Wednesday, January 29, 2014

Returning to Cuba: A Poignant Journey

I travel and return to and from Latin America almost every year. Mission trips to Colombia, meetings and vacations in Mexico, a once-in-a-lifetime visit to Argentina to see our daughter during her exchange year. My recent trip to Cuba this month was different. Some context.

In 1986 I spent a year in Cuba as an official representative of the Episcopal Church – sent from the Diocese of Florida during the early years of their companion relationship with Cuba. Since I was then a postulant for ordination, it was natural for me to spend a year studying at the ecumenical seminary two hours east of Havana before I entered seminary in New York City. The mid-1980’s were, looking back on it, a special time to live in Cuba: the flood of tourists and development had not yet arrived, there were no prostitutes and beggars in the streets that would later arrive with the tourists, and the Soviet Union had not yet collapsed – thus ensuring billions of rubles continued to prop up a perennially faltering economy. It was for a foreigner with a few dollars to spend and with a free and ready exit from an otherwise tropical police state -- a more “innocent time.”  In the years that followed my return to the States, the Soviet Union collapsed, the country went through a painful “Special Period” when hunger was very real and what ever trappings of an anti-imperialist planned economy had long ago given way to billions in investments from Spanish, German and Canadian hotel chains.  Time marched on.
 On my return to Cuba this month, accompanied by parishioners and colleagues from New Hampshire and board members of the Episcopal Church Foundation, my main personal goal was for a family reunion with our son Will, who is spending a year as a Young Adult Service Corps volunteer.  You can visit his blog here. Here  or   
For me it was a joy to see my son Will enjoying Cuba in much of the same way I did 28 years before. Amazing really. He is living with my former seminary classmate in Cardenas. Will is traveling the same roads, attending church gatherings and probably making the same mistakes I made. How often can a parent pass on a love for a country and a similar opportunity to be one of only a handful of Americans to live openly and travel widely around Cuba? Very rare indeed. Clearly as parents we are proud. As a father, my pride comes with a fair dose of nostalgia and longing.  I am no longer at  the center of attention, riding around in vintage American-made cars stuck in the time warp of Cuba time, learning about the roots of Santeria – the Afro-Cuban religion – and going out until the early morning hours in the nightclubs that are particularly Cuban.  Many of my memories have been refreshed are now being played out by “Mini-me” who is apparently more Cubanized than I ever was.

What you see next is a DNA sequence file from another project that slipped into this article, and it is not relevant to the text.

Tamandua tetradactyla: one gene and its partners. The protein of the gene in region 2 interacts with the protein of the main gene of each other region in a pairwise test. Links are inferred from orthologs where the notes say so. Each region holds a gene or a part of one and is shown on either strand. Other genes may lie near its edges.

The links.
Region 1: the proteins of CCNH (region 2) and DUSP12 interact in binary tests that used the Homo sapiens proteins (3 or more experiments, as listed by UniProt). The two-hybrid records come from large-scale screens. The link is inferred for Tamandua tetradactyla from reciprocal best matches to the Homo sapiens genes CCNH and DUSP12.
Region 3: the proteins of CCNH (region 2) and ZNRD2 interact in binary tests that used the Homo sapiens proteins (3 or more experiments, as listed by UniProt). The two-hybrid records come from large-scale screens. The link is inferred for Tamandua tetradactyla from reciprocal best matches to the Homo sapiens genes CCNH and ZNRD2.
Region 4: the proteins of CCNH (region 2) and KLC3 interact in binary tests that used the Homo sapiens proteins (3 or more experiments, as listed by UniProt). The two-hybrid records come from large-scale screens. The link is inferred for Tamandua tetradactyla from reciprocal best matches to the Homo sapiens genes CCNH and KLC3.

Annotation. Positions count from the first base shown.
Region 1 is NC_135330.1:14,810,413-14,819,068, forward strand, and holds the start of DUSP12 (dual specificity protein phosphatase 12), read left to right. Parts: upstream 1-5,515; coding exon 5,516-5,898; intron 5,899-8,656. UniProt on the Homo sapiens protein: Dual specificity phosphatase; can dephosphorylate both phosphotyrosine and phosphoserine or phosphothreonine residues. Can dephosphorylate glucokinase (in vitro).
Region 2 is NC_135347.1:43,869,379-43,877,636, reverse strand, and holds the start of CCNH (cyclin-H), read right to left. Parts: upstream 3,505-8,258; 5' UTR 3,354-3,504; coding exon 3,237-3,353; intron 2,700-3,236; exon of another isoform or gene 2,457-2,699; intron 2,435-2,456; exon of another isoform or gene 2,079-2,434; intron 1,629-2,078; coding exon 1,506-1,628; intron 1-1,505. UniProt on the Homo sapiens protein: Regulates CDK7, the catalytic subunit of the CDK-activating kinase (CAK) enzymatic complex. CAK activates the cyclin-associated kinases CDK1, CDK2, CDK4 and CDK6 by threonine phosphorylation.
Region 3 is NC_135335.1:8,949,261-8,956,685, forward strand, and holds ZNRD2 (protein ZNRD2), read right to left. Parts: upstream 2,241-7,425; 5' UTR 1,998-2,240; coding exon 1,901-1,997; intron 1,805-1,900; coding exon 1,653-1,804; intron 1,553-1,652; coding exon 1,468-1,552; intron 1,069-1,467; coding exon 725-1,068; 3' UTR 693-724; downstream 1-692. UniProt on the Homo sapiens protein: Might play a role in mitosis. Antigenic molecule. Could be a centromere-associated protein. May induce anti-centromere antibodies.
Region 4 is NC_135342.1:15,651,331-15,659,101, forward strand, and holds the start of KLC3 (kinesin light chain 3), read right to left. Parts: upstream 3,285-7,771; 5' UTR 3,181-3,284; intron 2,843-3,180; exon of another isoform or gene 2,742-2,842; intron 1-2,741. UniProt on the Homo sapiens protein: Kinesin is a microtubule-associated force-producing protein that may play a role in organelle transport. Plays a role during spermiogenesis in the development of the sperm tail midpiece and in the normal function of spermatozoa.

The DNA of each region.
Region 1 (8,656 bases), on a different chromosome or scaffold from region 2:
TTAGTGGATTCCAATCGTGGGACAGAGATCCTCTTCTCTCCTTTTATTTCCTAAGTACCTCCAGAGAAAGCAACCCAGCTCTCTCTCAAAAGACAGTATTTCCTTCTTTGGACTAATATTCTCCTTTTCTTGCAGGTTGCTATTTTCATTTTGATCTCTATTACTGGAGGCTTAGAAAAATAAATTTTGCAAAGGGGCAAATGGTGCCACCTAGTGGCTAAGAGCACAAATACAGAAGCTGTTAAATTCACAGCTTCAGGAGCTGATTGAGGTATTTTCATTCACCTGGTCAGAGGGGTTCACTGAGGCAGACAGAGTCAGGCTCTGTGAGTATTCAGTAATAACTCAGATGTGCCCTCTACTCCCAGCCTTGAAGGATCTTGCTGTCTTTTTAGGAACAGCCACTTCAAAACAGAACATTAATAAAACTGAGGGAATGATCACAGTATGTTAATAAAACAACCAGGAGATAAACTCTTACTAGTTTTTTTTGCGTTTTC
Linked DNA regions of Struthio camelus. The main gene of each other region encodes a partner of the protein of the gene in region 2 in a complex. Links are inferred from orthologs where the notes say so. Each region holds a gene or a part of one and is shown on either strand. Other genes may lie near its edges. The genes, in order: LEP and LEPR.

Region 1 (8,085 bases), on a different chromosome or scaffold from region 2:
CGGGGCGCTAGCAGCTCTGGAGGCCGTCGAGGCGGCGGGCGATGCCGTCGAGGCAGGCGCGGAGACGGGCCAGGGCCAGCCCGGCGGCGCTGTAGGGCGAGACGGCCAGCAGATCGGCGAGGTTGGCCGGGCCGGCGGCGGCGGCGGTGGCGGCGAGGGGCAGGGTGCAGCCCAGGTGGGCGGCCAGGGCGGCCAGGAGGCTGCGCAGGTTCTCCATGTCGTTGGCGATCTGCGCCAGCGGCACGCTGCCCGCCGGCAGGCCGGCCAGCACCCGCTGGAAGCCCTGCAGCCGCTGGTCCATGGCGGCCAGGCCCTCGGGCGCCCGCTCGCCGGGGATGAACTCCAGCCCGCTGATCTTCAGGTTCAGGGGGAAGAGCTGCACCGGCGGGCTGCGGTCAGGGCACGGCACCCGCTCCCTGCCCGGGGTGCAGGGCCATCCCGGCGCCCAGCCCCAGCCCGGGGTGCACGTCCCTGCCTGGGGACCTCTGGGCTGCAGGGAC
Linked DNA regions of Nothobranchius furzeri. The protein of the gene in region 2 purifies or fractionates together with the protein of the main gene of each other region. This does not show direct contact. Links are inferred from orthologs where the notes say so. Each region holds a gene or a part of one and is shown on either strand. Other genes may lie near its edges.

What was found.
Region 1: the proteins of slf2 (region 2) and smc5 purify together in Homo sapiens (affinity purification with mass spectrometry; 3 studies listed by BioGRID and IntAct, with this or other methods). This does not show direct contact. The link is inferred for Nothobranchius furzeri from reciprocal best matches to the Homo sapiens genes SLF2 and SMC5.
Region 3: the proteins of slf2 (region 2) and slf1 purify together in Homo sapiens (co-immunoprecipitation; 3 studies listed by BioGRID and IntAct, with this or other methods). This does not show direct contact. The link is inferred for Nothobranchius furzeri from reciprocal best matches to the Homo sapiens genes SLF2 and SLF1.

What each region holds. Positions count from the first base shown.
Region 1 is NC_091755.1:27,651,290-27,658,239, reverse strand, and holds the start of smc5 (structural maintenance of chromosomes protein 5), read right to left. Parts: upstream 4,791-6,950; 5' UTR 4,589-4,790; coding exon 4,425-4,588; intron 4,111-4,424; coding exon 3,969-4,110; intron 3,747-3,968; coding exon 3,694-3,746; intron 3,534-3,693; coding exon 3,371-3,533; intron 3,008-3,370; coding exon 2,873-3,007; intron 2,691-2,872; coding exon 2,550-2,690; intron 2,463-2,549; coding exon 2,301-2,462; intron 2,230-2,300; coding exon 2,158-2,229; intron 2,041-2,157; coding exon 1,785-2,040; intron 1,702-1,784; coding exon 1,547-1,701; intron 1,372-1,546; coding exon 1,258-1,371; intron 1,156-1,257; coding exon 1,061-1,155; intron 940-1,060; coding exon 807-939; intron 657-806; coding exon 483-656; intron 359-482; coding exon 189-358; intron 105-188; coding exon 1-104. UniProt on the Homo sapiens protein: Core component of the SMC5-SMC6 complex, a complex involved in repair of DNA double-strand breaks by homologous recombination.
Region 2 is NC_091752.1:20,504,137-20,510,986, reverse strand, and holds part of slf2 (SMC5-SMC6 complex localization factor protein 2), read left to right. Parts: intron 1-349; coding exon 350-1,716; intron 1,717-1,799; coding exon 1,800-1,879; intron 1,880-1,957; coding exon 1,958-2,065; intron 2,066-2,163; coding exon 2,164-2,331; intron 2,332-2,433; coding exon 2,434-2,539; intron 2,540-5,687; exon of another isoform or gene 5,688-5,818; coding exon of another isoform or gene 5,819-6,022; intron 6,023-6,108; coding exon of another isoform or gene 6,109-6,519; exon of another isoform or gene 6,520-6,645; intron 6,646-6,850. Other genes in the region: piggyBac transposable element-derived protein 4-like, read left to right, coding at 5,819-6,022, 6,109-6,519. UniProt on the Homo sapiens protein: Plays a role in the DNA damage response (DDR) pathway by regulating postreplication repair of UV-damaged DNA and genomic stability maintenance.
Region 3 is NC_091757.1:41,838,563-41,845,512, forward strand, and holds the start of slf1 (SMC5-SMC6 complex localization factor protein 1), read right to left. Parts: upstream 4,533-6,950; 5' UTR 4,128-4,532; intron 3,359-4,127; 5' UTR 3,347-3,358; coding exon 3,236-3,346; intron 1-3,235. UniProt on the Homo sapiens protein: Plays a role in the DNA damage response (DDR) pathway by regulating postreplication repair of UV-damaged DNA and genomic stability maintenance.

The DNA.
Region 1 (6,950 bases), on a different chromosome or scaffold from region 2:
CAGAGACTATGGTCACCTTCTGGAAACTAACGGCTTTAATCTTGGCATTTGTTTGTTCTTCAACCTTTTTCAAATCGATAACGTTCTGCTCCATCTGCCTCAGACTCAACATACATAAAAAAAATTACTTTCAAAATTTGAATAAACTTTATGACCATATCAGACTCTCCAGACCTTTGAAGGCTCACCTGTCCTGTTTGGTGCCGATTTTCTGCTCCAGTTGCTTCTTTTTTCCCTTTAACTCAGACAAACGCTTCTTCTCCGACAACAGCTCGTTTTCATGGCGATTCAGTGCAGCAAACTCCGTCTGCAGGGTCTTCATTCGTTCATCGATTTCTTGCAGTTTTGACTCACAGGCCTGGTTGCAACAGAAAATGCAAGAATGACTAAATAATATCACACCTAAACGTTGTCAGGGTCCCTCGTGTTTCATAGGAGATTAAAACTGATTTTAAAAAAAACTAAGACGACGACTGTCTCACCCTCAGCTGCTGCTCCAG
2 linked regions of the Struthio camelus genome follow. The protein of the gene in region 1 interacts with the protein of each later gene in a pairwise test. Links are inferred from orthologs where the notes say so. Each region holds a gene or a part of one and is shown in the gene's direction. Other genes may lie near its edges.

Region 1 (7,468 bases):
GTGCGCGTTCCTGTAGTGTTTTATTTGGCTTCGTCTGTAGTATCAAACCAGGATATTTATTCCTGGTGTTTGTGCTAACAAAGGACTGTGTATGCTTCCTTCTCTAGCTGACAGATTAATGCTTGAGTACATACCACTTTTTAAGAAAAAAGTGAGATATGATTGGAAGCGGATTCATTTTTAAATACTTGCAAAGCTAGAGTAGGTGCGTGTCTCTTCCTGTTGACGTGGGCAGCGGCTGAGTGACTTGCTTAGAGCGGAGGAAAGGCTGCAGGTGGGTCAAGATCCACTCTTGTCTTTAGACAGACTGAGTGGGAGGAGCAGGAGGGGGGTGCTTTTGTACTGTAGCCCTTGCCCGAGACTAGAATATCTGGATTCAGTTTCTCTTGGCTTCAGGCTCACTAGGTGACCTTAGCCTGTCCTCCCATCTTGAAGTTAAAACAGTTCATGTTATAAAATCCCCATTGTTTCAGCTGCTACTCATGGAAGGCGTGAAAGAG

In revisiting some of the churches and sites I had seen decades ago, and reuniting with friends and active lay leaders of the church, I return from my trip to Cuba with a deep pang of -- I don’t know what -- loss perhaps. Time marched on for them and me over these years, yet seeing it all over again reminded me of my privilege and their sacrifice.  Over these nearly 30 years I have traveled the world: they have remained on this limited island. My two annual trips to the dentist and American toothpaste have left my pearly whites in fine shape: friends my own age look older and their grins filled with gaps and swatches of silver. There was food in seeming abundance, unlike the hard 1990’s, yet it all depends on who has access to remittances from family in the States. 
The church service we went to was alive and vibrant and seemed more Pentecostal than Episcopal – which worked just fine for a people of rhythm and innate joy. Even our government employed driver and tour guide took the microphone after the service during the testimonial time to speak of the impact of the service on them. The Church, always such a vital life force in society’s oppressed by politics and poverty, never ceases to surprise and inspire.
What will the future bring for Cuba? God only knows. The post-Castro years will certainly bring change and perhaps even upheaval.  I believe the people of Christ Church of Exeter can play a role in planting seeds of the renewal and the rebuilding of the physical church in Cuba. The spiritual rebirth is well underway.

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